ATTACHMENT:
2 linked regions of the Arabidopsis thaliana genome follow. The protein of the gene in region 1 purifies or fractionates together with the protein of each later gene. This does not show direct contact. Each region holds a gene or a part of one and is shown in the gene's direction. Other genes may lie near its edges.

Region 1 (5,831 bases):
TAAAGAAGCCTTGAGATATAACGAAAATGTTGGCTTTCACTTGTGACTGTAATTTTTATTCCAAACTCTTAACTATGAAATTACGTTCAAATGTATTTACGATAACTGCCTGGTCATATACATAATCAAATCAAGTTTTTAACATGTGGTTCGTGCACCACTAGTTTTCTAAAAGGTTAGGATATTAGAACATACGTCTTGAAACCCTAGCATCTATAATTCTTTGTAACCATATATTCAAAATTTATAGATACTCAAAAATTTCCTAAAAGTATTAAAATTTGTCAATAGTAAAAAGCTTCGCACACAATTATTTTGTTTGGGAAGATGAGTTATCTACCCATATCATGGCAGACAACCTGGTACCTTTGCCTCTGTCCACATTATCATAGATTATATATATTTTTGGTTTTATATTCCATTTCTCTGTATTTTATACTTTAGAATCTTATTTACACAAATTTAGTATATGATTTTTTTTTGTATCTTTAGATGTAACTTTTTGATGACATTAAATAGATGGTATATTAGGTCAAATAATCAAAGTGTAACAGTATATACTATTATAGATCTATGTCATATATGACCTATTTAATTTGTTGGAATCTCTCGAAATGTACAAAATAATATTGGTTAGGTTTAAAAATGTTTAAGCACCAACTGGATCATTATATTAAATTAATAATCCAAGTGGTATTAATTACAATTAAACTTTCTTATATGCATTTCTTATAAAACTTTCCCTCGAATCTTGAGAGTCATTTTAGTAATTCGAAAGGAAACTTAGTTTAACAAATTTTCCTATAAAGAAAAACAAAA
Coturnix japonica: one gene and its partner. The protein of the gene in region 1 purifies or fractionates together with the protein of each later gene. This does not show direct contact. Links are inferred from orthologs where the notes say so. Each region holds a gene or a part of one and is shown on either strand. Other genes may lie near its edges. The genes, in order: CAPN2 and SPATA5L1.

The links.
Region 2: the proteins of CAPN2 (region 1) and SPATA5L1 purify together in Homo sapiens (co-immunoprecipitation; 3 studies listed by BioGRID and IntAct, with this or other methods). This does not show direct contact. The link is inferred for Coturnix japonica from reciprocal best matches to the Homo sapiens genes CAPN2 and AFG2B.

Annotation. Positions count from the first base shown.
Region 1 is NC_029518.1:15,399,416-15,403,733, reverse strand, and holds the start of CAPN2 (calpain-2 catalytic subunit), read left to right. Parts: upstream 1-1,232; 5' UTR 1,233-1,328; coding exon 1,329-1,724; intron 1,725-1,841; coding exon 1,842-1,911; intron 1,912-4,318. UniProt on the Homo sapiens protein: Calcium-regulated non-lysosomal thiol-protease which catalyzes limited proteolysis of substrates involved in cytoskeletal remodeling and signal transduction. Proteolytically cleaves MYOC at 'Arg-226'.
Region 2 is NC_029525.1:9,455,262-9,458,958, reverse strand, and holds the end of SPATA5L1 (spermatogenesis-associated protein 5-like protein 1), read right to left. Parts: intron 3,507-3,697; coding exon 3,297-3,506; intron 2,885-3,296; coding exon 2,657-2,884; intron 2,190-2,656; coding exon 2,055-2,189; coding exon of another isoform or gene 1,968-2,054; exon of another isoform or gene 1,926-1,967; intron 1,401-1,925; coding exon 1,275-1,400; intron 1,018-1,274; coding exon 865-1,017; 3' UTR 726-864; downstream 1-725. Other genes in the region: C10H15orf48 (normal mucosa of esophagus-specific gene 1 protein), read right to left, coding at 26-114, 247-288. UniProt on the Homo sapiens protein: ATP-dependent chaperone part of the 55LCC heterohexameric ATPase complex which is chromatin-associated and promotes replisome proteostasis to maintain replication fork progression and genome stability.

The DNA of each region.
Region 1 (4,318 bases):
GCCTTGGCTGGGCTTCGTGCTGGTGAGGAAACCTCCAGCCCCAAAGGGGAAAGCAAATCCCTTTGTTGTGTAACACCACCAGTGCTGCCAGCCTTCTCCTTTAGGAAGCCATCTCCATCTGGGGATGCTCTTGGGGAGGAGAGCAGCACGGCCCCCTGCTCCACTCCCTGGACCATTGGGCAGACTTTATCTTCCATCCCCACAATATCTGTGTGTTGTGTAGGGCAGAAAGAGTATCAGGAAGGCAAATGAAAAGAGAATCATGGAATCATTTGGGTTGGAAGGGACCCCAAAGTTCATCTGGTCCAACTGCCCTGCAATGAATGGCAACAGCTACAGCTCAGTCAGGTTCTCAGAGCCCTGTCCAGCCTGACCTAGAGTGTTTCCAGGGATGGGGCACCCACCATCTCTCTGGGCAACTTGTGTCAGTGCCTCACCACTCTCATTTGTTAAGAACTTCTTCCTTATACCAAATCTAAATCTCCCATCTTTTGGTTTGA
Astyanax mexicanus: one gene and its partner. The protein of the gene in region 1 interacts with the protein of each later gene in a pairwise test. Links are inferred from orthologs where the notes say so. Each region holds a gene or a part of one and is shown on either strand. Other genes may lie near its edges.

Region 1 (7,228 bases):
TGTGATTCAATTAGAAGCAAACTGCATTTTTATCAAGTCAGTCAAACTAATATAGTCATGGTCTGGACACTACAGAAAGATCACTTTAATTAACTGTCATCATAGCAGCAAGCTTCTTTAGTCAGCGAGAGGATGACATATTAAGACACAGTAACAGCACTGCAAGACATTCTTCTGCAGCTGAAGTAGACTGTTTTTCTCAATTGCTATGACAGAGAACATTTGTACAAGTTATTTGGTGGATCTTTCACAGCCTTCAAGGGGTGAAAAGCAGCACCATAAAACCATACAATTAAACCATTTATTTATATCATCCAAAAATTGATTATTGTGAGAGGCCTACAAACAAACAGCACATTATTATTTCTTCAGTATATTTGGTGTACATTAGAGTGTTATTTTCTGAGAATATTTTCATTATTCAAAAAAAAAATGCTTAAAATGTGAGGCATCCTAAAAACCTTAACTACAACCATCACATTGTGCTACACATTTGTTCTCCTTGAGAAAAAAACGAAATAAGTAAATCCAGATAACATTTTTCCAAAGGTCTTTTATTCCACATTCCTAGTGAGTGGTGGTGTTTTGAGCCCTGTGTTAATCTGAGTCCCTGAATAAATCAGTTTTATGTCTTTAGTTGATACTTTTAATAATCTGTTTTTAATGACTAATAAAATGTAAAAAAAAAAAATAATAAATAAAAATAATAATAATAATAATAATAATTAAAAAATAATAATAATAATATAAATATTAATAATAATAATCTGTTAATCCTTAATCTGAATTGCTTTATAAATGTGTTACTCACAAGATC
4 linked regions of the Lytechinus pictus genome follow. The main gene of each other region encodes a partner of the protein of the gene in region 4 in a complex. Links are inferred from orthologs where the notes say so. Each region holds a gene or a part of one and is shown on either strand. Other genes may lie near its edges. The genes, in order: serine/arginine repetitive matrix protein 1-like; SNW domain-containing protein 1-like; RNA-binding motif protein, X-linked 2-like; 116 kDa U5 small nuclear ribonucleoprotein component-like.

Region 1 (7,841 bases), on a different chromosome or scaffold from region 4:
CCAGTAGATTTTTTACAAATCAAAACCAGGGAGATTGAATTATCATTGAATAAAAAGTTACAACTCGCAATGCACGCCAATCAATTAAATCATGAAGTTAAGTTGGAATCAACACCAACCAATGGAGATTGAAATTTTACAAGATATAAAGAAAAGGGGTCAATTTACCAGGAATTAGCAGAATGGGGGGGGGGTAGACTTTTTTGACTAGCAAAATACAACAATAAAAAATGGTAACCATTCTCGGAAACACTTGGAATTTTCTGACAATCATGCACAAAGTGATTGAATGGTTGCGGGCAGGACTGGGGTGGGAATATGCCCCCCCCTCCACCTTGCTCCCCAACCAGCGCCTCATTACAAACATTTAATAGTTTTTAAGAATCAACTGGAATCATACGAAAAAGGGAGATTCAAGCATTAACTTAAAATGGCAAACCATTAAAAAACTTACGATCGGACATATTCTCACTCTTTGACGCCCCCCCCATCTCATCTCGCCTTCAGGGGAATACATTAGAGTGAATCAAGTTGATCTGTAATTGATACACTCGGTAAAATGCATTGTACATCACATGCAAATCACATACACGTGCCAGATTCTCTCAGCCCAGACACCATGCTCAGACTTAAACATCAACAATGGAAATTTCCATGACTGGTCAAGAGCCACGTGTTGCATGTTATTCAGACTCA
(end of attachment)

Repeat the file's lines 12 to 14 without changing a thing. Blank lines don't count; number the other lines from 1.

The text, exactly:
GCCTTGGCTGGGCTTCGTGCTGGTGAGGAAACCTCCAGCCCCAAAGGGGAAAGCAAATCCCTTTGTTGTGTAACACCACCAGTGCTGCCAGCCTTCTCCTTTAGGAAGCCATCTCCATCTGGGGATGCTCTTGGGGAGGAGAGCAGCACGGCCCCCTGCTCCACTCCCTGGACCATTGGGCAGACTTTATCTTCCATCCCCACAATATCTGTGTGTTGTGTAGGGCAGAAAGAGTATCAGGAAGGCAAATGAAAAGAGAATCATGGAATCATTTGGGTTGGAAGGGACCCCAAAGTTCATCTGGTCCAACTGCCCTGCAATGAATGGCAACAGCTACAGCTCAGTCAGGTTCTCAGAGCCCTGTCCAGCCTGACCTAGAGTGTTTCCAGGGATGGGGCACCCACCATCTCTCTGGGCAACTTGTGTCAGTGCCTCACCACTCTCATTTGTTAAGAACTTCTTCCTTATACCAAATCTAAATCTCCCATCTTTTGGTTTGA
Astyanax mexicanus: one gene and its partner. The protein of the gene in region 1 interacts with the protein of each later gene in a pairwise test. Links are inferred from orthologs where the notes say so. Each region holds a gene or a part of one and is shown on either strand. Other genes may lie near its edges.

Region 1 (7,228 bases):